#HealthyLifestyle4All is a two-year campaign with the aim of promoting healthy lifestyles for all, across generations and social groups, by linking sport and active lifestyles with health, food and other policies.

It showcases the European Commission’s commitment to promoting healthy lifestyles for all, noting that everyone can benefit from activities that improve health and well-being.

The initiative is based around a series of “pledges” from key sport organisations in Europe. The EOSE pledge uses the power of the EOSE membership to showcase and raise awareness of good practice examples of actions to promote healthy lifestyles at the national level.

Following the publication of two case studies in 2022, four more EOSE members have submitted HealthyLifestyle4All national case studies:

Belgium. The Play Unified Sport Campaign.

Play Unified has been developed by Special Olympics Belgium with Belgian Sport Federations. 160.000 people in Belgium suffer mental impairment. Special Olympics Belgium reaches 20.000 of them with sport activities. Sport is seen as a medium to facilitate their (social) inclusion.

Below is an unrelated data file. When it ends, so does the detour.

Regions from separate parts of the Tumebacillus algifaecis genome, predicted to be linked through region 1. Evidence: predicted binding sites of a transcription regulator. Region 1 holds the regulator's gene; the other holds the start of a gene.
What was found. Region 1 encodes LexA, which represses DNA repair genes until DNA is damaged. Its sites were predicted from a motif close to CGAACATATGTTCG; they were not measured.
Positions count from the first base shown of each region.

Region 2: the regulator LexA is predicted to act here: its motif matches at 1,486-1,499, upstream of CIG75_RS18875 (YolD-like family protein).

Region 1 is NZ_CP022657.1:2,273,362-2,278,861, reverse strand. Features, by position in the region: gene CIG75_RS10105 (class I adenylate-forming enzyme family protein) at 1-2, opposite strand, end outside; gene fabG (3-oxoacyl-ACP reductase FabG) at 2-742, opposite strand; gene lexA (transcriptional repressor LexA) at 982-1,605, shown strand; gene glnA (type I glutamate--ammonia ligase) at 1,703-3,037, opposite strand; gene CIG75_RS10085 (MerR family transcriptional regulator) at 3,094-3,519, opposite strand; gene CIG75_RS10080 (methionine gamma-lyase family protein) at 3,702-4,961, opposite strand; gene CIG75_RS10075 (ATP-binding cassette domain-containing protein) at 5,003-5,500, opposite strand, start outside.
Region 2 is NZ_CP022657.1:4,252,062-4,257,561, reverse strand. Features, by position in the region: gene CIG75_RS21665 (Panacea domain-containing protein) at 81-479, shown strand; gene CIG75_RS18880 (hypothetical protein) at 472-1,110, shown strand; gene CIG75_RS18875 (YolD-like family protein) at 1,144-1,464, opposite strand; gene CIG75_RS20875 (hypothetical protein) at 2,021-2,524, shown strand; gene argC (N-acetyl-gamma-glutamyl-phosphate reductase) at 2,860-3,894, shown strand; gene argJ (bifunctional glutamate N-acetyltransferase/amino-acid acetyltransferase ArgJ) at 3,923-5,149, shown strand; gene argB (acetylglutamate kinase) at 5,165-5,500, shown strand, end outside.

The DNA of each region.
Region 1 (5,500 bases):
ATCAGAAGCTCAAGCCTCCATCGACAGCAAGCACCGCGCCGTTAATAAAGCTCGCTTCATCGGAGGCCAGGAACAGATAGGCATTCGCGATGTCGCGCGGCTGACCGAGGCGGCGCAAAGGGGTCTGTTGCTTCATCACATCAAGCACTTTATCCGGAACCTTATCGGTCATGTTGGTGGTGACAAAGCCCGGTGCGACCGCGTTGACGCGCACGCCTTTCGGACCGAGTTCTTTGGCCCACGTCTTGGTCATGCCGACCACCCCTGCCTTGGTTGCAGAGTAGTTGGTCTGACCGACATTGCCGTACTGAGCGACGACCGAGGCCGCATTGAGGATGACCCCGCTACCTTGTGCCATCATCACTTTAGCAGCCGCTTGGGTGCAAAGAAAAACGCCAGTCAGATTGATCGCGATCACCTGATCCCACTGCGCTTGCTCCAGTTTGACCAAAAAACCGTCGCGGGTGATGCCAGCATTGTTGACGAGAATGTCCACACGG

Hungary. More than a Club.

In Hungary health-promoting physical activity and exercise does not appear in an integrated, inclusive form in sports associations, only in a fragmented way: clubs either undertake recreational and competitive sports goals, or they are recreational sports associations. This formed the basic need to pilot Sport Clubs for Health approach in Hungary.

Latvia. Mamanet in Latvia.

Mamanet is a team ball game similar to volleyball and one of the main goals is to engage in physical activity women that are mothers (of any age) and women (aged 30+), as these target groups often have low levels of physical activity. Latvian Sport for All association saw great potential in this game, that it will help to engage in regular physical activity the target audience that is often currently inactive

Spain. 2020 Inclusive Games.

Since its first edition took place in 2021 these games have aimed at making inclusion of people with disabilities visible in sports, as something possible and desirable. This is complemented by pushing athletes towards self-improvement by adapting to new sport regulations.

Click here to find all the EOSE member case studies

The four case studies described above were provided by EOSE members:

  • Faculty of Physical Activity and Sport Sciences, Universidad Politécnica de Madrid (UPM)
  • Hungarian University of Sports Science (HUSS)
  • Université catholique de Louvain (UCL)
  • Latvian Academy of Sport Education (LASE)